Moody’s, Others Worry About Municipal Bankruptcies to Come
The Heartlander digital magazine reports on the market’s reaction to the increasing number of municipal bankruptcies: “‘The looming defaults by Stockton and San Bernardino raise the possibility that distressed municipalities—in California and, perhaps, elsewhere—will begin to view debt service as a discretionary budget item, and that defaults will increase,’ Anne Van Praagh, a Moody’s managing director, said in a published report.” 

Give States a Way to Go Bankrupt
Writing in the Weekly Standard, David Skeel argues that although government bankruptcy isn’t perfect, it’s far superior to any of the alternatives currently on the table. Skeel says governments should be given a means to address their debts in court, if only to give the federal government a compelling reason to resist the urge to bail out these governments. 

When Cities Go Bankrupt
Tim Cavanaugh of Reason argues municipal bankruptcy offers a real chance to solve the most important problem in local government today. Although bankruptcy is never pretty, it is not the catastrophe that media and politicians claim, Cavanaugh states. “Dragging out the pain of bankruptcies, foreclosures, deflation, and reorganization doesn’t fix or even moderate the problem,” he writes. “It just zombifies things, resulting in a stagnant economy that causes more cumulative pain, over a longer period, than you would have had to endure if you’d taken your lumps all at once.”

Municipal Bankruptcy: An Overview for Local Officials
This guide from State Budget Solutions provides an overview of the basics of municipal bankruptcy and boils down the process to give officials and citizens a framework within which to discuss whether bankruptcy is a viable option.

The Risks of a Municipal Debt Bubble
Veronique de Rugy of the Mercatus Center argues municipal debt could create a new bubble and possibly result in another major government bailout: The parallels with the housing bubble are worrisome. Before the meltdown, mortgages were perceived as low-risk investments. Both lenders and borrowers had faith nothing would go wrong—and that if anything did go wrong, Washington would save the day.” She concludes, “The state and municipal debt crisis could culminate in a request for the third near-trillion-dollar bailout of the last two years. That much federal borrowing on top of the current debt could very quickly have an impact on interest rates and on the dollar.”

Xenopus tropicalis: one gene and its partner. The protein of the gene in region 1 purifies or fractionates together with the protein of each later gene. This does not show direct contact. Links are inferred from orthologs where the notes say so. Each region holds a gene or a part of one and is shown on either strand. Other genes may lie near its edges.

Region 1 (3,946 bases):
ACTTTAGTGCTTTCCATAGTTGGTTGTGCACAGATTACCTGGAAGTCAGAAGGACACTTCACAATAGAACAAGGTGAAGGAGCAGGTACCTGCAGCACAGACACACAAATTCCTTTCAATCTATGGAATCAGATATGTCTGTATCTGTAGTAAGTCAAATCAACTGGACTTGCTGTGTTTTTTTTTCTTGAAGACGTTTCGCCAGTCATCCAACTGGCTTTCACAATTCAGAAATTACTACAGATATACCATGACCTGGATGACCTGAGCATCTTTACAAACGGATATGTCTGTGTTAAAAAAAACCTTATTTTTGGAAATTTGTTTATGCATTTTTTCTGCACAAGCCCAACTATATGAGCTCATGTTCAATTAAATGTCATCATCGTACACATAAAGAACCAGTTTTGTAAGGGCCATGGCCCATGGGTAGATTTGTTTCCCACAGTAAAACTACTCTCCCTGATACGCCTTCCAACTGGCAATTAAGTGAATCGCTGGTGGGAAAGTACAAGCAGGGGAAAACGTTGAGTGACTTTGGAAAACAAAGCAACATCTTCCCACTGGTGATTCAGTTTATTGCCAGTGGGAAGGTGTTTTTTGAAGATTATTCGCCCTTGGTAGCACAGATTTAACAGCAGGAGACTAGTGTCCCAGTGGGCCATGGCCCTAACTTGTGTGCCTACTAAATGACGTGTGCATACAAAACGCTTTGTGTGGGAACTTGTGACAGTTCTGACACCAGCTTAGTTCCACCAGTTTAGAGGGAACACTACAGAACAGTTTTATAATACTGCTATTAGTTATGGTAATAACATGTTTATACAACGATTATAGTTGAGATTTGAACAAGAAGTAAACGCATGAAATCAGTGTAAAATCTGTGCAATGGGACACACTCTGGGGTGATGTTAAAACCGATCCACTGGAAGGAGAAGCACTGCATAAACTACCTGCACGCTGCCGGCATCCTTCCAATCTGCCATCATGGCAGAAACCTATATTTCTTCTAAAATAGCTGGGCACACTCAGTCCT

Research & Commentary: Public Pensions and the Assumed Rate of Return–commentary-public-pensions-and-the-assumed-rate-of-return
The Heartland Institute’s Matthew Glans argues the expected rates of return on pension funds should be lowered to reflect the market. In states and municipalities across the country, the high cost of traditional defined-benefit public pensions has become a hot-button issue as unfunded liabilities have raced out of control. These increasing liabilities are further complicated by the fact that in many instances the regulators controlling pension funds have overestimated the value of future investments and the rate of return they can expect from the investments held by the pension fund.

Political Will and Fiscal Federalism in Municipal Bankruptcy
Clayton P. Gillette suggests that allowing bankruptcy courts to impose tax increases serves to neutralize the strategic behavior of local officials and thus encourages localities to internalize the costs of their activities in a manner more consistent with the tenets of fiscal federalism. 

States of Bankruptcy
Should Congress provide a bankruptcy option for states, or would that be a mistake? Instead of an “on the one hand, on the other hand” assessment, David Skeel structures his analysis as a case for allowing bankruptcy, using all the theoretical, empirical, and historical tools currently available.

Nothing in this Research & Commentary is intended to influence the passage of legislation, and it does not necessarily represent the views of The Heartland Institute. For further information on this and other topics, visit the FIRE Policy News Web site at, The Heartland Institute’s Web site at, and PolicyBot, Heartland’s free online research database, at

If you have any questions about this issue or The Heartland Institute, contact Heartland Institute Legislative Specialist Matthew Glans at 312/377-4000 or [email protected].